Serious Eats: Recipes
The Nasty Bits: Chicken Liver Omelet
Eaters who revel in other types of offal simply don't like liver. Liver prejudices abound for good reason: The much-maligned organ, apropos to its digestive-related functions, tastes only as good as the animal from which it comes. Foul-tasting liver takes many forms. As bad diner fare, a platter of crusty calf's liver turns so tough and spongy that a steak knife barely penetrates. Rightly so, we shudder at the thought of poorly prepared chopped liver, metallic in taste, specked throughout with rubbery hard-boiled eggs.
The best way to get over an aversion to liver is to seek out the freshest, cleanest source of liver you can afford. The most accessible is that of chickens, which, when properly raised, possess sweet-smelling, tender livers so rich and flavorful that you could comfortably live without the indulgence of foie gras. Like seafood, check to see if your chicken livers are at their best by putting your nose to the test: The livers should smell sweet, almost floral, with just the faintest hint of the iron-rich flavors of the organ. After the jump, a recipe for chicken liver omelets.
Chicken livers taste indulgent. Fatty and creamy, the little organs take well to a stir-fry with sliced onions and purée beautifully for a mousse or pâté. When the livers are impeccably fresh, they're delicious quickly seared on a cast iron, sprinkled with a bit of salt and pepper. My favorite preparation of liver remains the liver omelet—golden brown on the outside, tender inside with seared liver and sautéed chanterelles, all bound with truffle oil, sherry, and fine European butter.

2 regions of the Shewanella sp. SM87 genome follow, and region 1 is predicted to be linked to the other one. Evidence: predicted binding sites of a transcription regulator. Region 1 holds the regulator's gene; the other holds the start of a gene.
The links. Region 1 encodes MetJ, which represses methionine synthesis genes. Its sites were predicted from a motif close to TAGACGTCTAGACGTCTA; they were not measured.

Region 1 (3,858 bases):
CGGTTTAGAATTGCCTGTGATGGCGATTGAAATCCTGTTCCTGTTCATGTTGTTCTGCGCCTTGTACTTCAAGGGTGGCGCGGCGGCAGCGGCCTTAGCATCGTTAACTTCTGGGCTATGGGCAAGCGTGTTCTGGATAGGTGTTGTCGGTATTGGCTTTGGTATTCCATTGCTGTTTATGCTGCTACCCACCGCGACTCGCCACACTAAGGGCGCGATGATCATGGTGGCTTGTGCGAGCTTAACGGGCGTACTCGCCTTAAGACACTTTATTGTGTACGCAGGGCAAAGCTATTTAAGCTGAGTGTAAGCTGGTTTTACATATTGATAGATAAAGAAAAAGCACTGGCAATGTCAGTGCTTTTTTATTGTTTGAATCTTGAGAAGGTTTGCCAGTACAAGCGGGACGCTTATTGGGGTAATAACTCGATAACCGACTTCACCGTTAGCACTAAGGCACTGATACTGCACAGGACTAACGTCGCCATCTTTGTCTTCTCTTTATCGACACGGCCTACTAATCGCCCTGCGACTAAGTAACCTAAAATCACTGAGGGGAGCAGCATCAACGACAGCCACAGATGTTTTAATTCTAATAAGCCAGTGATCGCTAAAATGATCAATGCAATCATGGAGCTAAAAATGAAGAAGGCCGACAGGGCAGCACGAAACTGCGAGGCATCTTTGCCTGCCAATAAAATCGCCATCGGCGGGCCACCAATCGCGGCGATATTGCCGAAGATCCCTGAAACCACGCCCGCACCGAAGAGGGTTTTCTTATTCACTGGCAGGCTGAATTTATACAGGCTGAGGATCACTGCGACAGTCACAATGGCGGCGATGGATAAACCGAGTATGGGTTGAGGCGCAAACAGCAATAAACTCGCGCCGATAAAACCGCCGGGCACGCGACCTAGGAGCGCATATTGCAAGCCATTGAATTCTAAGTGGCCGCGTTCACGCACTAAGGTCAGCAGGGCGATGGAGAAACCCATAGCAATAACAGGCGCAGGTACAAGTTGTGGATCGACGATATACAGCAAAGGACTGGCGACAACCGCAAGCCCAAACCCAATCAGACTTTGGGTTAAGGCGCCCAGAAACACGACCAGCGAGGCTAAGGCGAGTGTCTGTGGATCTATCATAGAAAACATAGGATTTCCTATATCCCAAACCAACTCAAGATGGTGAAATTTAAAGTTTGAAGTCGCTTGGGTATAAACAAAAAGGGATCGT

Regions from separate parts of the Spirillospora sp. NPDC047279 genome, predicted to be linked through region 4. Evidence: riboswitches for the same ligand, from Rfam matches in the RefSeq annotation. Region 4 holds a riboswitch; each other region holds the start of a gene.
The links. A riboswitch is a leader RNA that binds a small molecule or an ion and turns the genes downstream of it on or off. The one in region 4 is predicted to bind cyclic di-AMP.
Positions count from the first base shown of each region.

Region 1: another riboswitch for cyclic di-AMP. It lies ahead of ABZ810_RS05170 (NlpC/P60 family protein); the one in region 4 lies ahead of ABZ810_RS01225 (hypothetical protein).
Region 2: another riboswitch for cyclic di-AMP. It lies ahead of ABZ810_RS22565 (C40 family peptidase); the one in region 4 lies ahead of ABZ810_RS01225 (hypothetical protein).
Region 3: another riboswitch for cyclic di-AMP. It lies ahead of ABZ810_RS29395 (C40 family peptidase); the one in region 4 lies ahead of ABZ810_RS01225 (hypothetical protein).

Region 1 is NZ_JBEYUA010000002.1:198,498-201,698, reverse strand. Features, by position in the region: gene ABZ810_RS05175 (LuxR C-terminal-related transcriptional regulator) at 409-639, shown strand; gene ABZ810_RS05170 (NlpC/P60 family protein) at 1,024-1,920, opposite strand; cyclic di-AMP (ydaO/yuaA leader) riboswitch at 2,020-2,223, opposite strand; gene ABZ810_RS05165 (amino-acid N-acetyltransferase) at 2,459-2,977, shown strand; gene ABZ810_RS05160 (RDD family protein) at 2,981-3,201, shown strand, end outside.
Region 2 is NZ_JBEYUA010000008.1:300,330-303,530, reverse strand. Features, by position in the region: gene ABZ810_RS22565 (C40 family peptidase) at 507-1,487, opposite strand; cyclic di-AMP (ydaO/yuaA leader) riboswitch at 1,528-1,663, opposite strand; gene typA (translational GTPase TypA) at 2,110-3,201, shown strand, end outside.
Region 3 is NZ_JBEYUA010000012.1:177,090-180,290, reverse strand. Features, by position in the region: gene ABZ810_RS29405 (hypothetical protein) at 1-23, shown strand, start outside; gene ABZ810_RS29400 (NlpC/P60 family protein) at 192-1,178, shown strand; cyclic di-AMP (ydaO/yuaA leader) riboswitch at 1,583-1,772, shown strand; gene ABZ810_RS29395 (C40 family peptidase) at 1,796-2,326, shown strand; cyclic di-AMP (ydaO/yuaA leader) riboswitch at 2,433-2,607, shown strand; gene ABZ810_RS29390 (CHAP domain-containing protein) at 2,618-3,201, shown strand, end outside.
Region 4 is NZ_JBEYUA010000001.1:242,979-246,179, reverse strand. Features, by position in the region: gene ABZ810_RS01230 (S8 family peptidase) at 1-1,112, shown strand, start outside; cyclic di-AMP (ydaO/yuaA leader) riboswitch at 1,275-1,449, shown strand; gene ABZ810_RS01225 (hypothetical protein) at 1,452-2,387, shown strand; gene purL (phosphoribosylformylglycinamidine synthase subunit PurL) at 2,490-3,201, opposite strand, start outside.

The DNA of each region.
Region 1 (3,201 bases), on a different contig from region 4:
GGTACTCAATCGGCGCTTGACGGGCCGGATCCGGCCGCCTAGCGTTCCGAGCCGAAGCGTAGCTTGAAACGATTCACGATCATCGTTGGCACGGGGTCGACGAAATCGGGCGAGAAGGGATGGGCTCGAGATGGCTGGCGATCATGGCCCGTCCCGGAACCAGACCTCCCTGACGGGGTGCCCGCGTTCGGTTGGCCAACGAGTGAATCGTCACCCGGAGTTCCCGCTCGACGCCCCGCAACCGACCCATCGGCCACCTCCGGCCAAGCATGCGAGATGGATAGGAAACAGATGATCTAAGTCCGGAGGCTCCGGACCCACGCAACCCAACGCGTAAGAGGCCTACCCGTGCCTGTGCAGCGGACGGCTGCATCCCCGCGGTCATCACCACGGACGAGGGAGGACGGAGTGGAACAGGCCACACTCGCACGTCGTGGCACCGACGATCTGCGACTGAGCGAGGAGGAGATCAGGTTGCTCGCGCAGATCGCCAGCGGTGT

As an impecunious student turned writer, I've cooked this omelet on many an occasion, entertaining myself if not my friends with extremely embarrassing impressions of Julia Child shaking an omelet pan back and forth. The dish is a fine illustration of affordable indulgence, for even though the omelet employs expensive mushrooms, oil, butter, and liquor, it does so in modest quantities. Even without the chanterelles, the sweet richness of the liver encased in soft, truffle-flavored eggs is wholly satisfying. Served with a baguette and a simple green salad, the omelet is just as suited for a lonely night in as it is for dinner party.
Over the years I've made this omelet in many kitchens, using whatever is on hand at the moment. If I'm at home, I'll slip in a nub of fat from my duck confit or chop up a few confited gizzards to keep the livers company. In friends' houses, I've substituted red wine for sherry, button mushrooms for chanterelles, and regular butter for the European goods. The one detail that I never compromise on is the quality of the liver (and whenever possible, that of the eggs). Truffle oil is also a must; happily, a vial of the stuff is easily transportable, even in airports so long as it comes in a travel-size bottle.
A good liver omelet is an exercise, as I can count, in at least four fundamental skills in French cookery: on sautéing mushrooms, deglazing the pan after browning, reducing the pan juices with alcohol, and of course, on properly cooking eggs. If, upon serving ,you manage to achieve all four, reward yourself with an additional, liberal sprinkling of truffle oil on top.